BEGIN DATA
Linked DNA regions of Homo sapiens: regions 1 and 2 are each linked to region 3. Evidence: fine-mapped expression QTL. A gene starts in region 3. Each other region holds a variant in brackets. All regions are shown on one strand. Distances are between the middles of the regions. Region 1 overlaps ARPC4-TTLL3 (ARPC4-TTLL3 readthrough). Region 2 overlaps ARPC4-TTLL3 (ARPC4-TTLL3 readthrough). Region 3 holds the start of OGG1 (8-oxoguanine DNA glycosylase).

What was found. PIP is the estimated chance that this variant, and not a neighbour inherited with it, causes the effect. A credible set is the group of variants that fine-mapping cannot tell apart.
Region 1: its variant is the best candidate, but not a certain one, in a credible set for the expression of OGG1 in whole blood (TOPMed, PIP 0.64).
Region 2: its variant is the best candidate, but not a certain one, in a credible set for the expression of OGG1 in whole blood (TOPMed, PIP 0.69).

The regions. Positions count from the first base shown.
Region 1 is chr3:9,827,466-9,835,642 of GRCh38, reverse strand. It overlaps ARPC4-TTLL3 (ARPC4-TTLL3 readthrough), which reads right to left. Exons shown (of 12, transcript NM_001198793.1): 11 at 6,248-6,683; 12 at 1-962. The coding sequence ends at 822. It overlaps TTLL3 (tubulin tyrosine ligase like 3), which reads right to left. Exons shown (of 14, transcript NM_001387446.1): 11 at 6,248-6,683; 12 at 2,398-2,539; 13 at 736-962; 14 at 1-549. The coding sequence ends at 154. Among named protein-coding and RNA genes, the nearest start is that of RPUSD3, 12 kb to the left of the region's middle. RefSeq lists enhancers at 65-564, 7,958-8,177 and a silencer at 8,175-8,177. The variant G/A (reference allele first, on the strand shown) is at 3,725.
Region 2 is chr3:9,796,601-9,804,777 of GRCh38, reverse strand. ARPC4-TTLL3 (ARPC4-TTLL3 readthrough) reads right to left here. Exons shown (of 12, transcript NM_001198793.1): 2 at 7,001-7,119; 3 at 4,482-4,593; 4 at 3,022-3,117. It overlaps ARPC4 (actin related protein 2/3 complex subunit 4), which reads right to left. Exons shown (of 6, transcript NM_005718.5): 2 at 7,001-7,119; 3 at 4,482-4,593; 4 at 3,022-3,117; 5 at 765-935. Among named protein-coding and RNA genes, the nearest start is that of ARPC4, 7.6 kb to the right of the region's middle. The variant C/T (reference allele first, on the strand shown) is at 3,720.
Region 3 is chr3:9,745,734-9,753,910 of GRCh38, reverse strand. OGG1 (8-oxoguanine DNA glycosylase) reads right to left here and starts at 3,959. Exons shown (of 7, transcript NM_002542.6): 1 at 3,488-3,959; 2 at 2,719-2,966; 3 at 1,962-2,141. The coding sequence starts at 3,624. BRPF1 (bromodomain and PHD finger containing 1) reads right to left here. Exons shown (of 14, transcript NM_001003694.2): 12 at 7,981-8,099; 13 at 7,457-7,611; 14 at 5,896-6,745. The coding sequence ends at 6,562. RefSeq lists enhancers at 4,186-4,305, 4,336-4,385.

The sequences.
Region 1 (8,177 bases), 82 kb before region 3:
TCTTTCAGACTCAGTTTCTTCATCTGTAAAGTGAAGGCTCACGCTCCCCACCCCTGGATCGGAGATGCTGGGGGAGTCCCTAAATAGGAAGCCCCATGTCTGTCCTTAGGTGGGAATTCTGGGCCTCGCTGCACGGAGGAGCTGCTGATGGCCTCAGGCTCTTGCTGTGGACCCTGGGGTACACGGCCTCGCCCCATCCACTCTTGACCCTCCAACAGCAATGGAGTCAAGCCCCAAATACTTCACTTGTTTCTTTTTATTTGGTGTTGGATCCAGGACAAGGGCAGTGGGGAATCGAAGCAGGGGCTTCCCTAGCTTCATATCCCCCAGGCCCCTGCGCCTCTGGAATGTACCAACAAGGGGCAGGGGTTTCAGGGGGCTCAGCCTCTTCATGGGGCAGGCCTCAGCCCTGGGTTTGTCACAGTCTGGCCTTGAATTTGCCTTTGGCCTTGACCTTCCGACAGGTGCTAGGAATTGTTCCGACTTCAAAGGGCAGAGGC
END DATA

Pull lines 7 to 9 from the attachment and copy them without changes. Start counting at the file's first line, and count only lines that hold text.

Region 2 is chr3:9,796,601-9,804,777 of GRCh38, reverse strand. ARPC4-TTLL3 (ARPC4-TTLL3 readthrough) reads right to left here. Exons shown (of 12, transcript NM_001198793.1): 2 at 7,001-7,119; 3 at 4,482-4,593; 4 at 3,022-3,117. It overlaps ARPC4 (actin related protein 2/3 complex subunit 4), which reads right to left. Exons shown (of 6, transcript NM_005718.5): 2 at 7,001-7,119; 3 at 4,482-4,593; 4 at 3,022-3,117; 5 at 765-935. Among named protein-coding and RNA genes, the nearest start is that of ARPC4, 7.6 kb to the right of the region's middle. The variant C/T (reference allele first, on the strand shown) is at 3,720.
Region 3 is chr3:9,745,734-9,753,910 of GRCh38, reverse strand. OGG1 (8-oxoguanine DNA glycosylase) reads right to left here and starts at 3,959. Exons shown (of 7, transcript NM_002542.6): 1 at 3,488-3,959; 2 at 2,719-2,966; 3 at 1,962-2,141. The coding sequence starts at 3,624. BRPF1 (bromodomain and PHD finger containing 1) reads right to left here. Exons shown (of 14, transcript NM_001003694.2): 12 at 7,981-8,099; 13 at 7,457-7,611; 14 at 5,896-6,745. The coding sequence ends at 6,562. RefSeq lists enhancers at 4,186-4,305, 4,336-4,385.

The sequences.